Click here for nice stories main menu

main menu   |   youngsters categories   |   authors   |   new stories   |   search   |   links   |   settings   |   author tools


The Black Pointy Hat (youngsters:fantasy, 2141 words)
Author: Ian HobsonAdded: Sep 13 2007Views/Reads: 4063/1707Story vote: 0.00 (0 votes)
Not that the scarecrow minded how he looked; he was, after all, just a scarecrow, without a single thought in his head...
 



The Black Pointy Hat 

©2007 Ian Hobson 

The wizard was having a bad day.  He was a grumpy old wizard and he'd
gone out for a walk on a sunny morning only to be caught in a rain 
shower.  Then, as he turned back towards home, the rain stopped and out 
came the sun again.  He stood for a moment at the edge of the village 
where he lived, not knowing what to do for the best, when suddenly a 
gust of wind came and blew off his hat. 

'Drat and tarnation!' he shouted as he raced back along the lane after
his hat.  But the gust of wind had lifted his hat high into the air.  
It was a tall black, pointy hat, and the wind had got inside it and 
sent it whizzing over the fields and over the treetops, like a kite 
with no string.  But eventually the hat came tumbling to earth and 
landed on a scarecrow's head. 

The scarecrow was quite old, having stood in the same field for almost
three years, and he was looking rather the worse for wear.  His head 
was made from an old sack stuffed with straw, his eyes, nose and mouth 
were buttons, and he wore an old coat and a pair of old trousers that 
had once belonged to the farmer, and his feet were just an old pair of 
rubber boots.  Not that the scarecrow minded how he looked; he was, 
after all, just a scarecrow, without a single thought in his head.  Or, 
at least, he was until the wizard's hat fell from the sky and landed on 
it; for the hat had a magic all of its own. 

To the scarecrow it was like waking from a deep sleep.  He yawned and
stretched, which wasn't difficult because his arms were held, stuck out 
straight at each side of his body, by a thick garden cane that had been 
threaded through the sleeves of his coat.  But when he tried to take a 
step forward, he couldn't because he was nailed to a wooden post. 

'Why am I here?' he asked himself out loud. 'And who am I?  And what am
I?' 

Suddenly a crow came swooping down out of the sky and landed on the
scarecrow's right arm.  The crow lived in a nearby tree and would often 
come and sit on the scarecrow's arm, for he knew that the scarecrow was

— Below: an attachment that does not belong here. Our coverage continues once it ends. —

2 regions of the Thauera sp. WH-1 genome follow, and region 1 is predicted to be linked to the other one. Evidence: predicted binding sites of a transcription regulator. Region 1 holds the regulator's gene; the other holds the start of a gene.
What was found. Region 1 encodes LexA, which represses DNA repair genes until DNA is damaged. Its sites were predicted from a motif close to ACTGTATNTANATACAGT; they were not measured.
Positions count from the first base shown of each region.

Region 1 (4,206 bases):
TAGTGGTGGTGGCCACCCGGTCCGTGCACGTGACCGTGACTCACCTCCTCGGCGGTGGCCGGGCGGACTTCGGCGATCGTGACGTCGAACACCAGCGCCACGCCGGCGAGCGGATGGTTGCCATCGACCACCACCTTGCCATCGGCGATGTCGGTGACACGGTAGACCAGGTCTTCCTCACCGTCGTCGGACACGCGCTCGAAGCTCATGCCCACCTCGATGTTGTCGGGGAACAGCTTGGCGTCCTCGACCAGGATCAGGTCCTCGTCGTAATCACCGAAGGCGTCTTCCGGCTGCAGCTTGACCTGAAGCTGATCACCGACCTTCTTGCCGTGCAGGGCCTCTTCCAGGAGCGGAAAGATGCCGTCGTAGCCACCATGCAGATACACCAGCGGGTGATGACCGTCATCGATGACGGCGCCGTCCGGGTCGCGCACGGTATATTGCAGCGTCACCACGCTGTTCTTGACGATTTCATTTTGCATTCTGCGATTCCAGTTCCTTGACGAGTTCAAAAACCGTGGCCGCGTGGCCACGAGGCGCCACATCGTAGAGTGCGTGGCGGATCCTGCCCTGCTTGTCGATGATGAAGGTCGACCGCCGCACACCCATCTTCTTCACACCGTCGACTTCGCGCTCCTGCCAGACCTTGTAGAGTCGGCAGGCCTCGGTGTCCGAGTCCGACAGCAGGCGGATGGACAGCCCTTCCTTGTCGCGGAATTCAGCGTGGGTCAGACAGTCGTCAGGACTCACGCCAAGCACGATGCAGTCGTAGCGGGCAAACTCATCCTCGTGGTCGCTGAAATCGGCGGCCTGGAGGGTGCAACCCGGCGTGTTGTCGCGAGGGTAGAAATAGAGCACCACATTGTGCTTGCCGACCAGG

nothing but a pile of old clothes stuffed with straw, though he 
wondered where the black pointy hat had come from. 

'Get away!' said the scarecrow, turning his head and speaking in a voice
so loud he almost frightened himself.  And the crow, having had the 
fright of his life, leapt into the air and went flying back to his 
nest. 

'Well that scared him,' said the scarecrow, suddenly realising that
scaring crows was his purpose in life.  'So that's what I am', he said, 
with new-found insight.  'I'm a scarecrow.'  And then, at the top of 
his voice, he shouted it out loud, 'I'm a scarecrow!  I'm a scarecrow!' 
and all the birds in the nearby trees took to the air in fright. 

But one bird was not frightened.  This bird was an owl, and she was very
wise; and while the other birds were flying away over the treetops, she 
came swooping down to investigate.  'My, my,' she said as she landed in 
the field in front of the scarecrow, 'a talking scarecrow, whatever 
next?' 

'Why are you not scared?' the scarecrow asked, looking down into the
bird's big round eyes. 

'Why should I be?' replied the owl.  'I'm an owl not a crow, and you're
just a sack of straw nailed to a post; though that's a strange looking 
hat you are wearing.  Where did you get it from?'  The owl swivelled 
her head, first left then right, as she looked up at the hat, suddenly 
remembering where she had seen one just like it. 

The scarecrow, realising for the first time that he was wearing a hat,
tried to reach for it, but with his arms still held stiff by the garden 
cane, he couldn't.  'I don't know where I got it from,' he said. 

'There's more to that hat than meets the eye,' observed the owl.  And,
with that, she took to the air and flew away. 


Click here to read the rest of this story (169 more lines)



Authors appreciate feedback!
Please vote, and write to the authors to tell them what you liked or didn't like about the story!
Ian Hobson has 67 active stories on this site.
Profile for Ian Hobson, incl. all stories
Email: ianhobsonuk@yahoo.com
Due to abuse, voting is disabled.

stories in "fantasy"   |   all stories by "Ian Hobson"  






Nice Stories @ nicestories.com, support email: nice at nicestories dot com
Powered by StoryEngine v1.00 © 2000-2014 - Artware Internet Consultancy BV